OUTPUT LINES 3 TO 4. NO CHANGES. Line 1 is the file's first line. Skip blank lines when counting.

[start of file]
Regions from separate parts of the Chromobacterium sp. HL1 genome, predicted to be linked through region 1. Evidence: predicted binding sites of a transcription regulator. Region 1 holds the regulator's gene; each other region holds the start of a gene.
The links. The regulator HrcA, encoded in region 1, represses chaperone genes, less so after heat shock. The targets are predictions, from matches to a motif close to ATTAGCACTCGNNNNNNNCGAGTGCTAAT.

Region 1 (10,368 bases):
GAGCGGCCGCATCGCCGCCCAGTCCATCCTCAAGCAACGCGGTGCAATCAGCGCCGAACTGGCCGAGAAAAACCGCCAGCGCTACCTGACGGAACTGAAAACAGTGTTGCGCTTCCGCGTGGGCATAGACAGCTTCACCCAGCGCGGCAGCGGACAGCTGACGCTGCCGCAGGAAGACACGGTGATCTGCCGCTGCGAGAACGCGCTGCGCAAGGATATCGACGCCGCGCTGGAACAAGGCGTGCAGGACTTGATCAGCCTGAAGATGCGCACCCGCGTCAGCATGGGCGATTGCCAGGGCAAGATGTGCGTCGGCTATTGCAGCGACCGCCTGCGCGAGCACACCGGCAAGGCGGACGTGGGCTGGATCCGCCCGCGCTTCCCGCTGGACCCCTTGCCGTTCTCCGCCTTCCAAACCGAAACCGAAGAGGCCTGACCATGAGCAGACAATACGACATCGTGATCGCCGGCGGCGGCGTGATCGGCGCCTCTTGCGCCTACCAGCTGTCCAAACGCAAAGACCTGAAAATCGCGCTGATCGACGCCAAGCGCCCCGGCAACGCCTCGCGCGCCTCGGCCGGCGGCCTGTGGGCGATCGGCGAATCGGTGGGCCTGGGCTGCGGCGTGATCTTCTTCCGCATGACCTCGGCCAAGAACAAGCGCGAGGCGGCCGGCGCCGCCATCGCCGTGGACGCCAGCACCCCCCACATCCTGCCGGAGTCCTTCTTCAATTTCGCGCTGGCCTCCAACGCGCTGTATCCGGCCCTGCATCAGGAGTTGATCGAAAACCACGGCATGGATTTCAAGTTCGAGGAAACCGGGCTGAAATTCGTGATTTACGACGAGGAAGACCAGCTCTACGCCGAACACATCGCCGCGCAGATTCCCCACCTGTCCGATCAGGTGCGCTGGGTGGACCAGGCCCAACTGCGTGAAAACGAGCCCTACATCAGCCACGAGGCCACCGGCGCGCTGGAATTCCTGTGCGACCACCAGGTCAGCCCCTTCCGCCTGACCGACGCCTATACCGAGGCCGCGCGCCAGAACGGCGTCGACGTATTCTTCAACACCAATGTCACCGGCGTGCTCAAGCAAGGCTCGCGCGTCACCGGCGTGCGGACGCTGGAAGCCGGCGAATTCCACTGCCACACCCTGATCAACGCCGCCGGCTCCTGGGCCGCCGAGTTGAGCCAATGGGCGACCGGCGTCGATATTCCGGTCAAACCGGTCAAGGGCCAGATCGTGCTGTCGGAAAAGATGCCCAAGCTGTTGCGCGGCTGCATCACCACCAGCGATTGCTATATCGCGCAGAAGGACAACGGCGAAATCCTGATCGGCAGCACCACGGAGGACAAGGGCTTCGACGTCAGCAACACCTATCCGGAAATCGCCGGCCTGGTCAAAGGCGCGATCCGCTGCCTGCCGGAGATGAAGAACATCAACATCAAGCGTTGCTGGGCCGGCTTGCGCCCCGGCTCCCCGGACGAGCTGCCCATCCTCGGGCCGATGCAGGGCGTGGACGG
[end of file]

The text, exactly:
Region 1 (10,368 bases):
GAGCGGCCGCATCGCCGCCCAGTCCATCCTCAAGCAACGCGGTGCAATCAGCGCCGAACTGGCCGAGAAAAACCGCCAGCGCTACCTGACGGAACTGAAAACAGTGTTGCGCTTCCGCGTGGGCATAGACAGCTTCACCCAGCGCGGCAGCGGACAGCTGACGCTGCCGCAGGAAGACACGGTGATCTGCCGCTGCGAGAACGCGCTGCGCAAGGATATCGACGCCGCGCTGGAACAAGGCGTGCAGGACTTGATCAGCCTGAAGATGCGCACCCGCGTCAGCATGGGCGATTGCCAGGGCAAGATGTGCGTCGGCTATTGCAGCGACCGCCTGCGCGAGCACACCGGCAAGGCGGACGTGGGCTGGATCCGCCCGCGCTTCCCGCTGGACCCCTTGCCGTTCTCCGCCTTCCAAACCGAAACCGAAGAGGCCTGACCATGAGCAGACAATACGACATCGTGATCGCCGGCGGCGGCGTGATCGGCGCCTCTTGCGCCTACCAGCTGTCCAAACGCAAAGACCTGAAAATCGCGCTGATCGACGCCAAGCGCCCCGGCAACGCCTCGCGCGCCTCGGCCGGCGGCCTGTGGGCGATCGGCGAATCGGTGGGCCTGGGCTGCGGCGTGATCTTCTTCCGCATGACCTCGGCCAAGAACAAGCGCGAGGCGGCCGGCGCCGCCATCGCCGTGGACGCCAGCACCCCCCACATCCTGCCGGAGTCCTTCTTCAATTTCGCGCTGGCCTCCAACGCGCTGTATCCGGCCCTGCATCAGGAGTTGATCGAAAACCACGGCATGGATTTCAAGTTCGAGGAAACCGGGCTGAAATTCGTGATTTACGACGAGGAAGACCAGCTCTACGCCGAACACATCGCCGCGCAGATTCCCCACCTGTCCGATCAGGTGCGCTGGGTGGACCAGGCCCAACTGCGTGAAAACGAGCCCTACATCAGCCACGAGGCCACCGGCGCGCTGGAATTCCTGTGCGACCACCAGGTCAGCCCCTTCCGCCTGACCGACGCCTATACCGAGGCCGCGCGCCAGAACGGCGTCGACGTATTCTTCAACACCAATGTCACCGGCGTGCTCAAGCAAGGCTCGCGCGTCACCGGCGTGCGGACGCTGGAAGCCGGCGAATTCCACTGCCACACCCTGATCAACGCCGCCGGCTCCTGGGCCGCCGAGTTGAGCCAATGGGCGACCGGCGTCGATATTCCGGTCAAACCGGTCAAGGGCCAGATCGTGCTGTCGGAAAAGATGCCCAAGCTGTTGCGCGGCTGCATCACCACCAGCGATTGCTATATCGCGCAGAAGGACAACGGCGAAATCCTGATCGGCAGCACCACGGAGGACAAGGGCTTCGACGTCAGCAACACCTATCCGGAAATCGCCGGCCTGGTCAAAGGCGCGATCCGCTGCCTGCCGGAGATGAAGAACATCAACATCAAGCGTTGCTGGGCCGGCTTGCGCCCCGGCTCCCCGGACGAGCTGCCCATCCTCGGGCCGATGCAGGGCGTGGACGG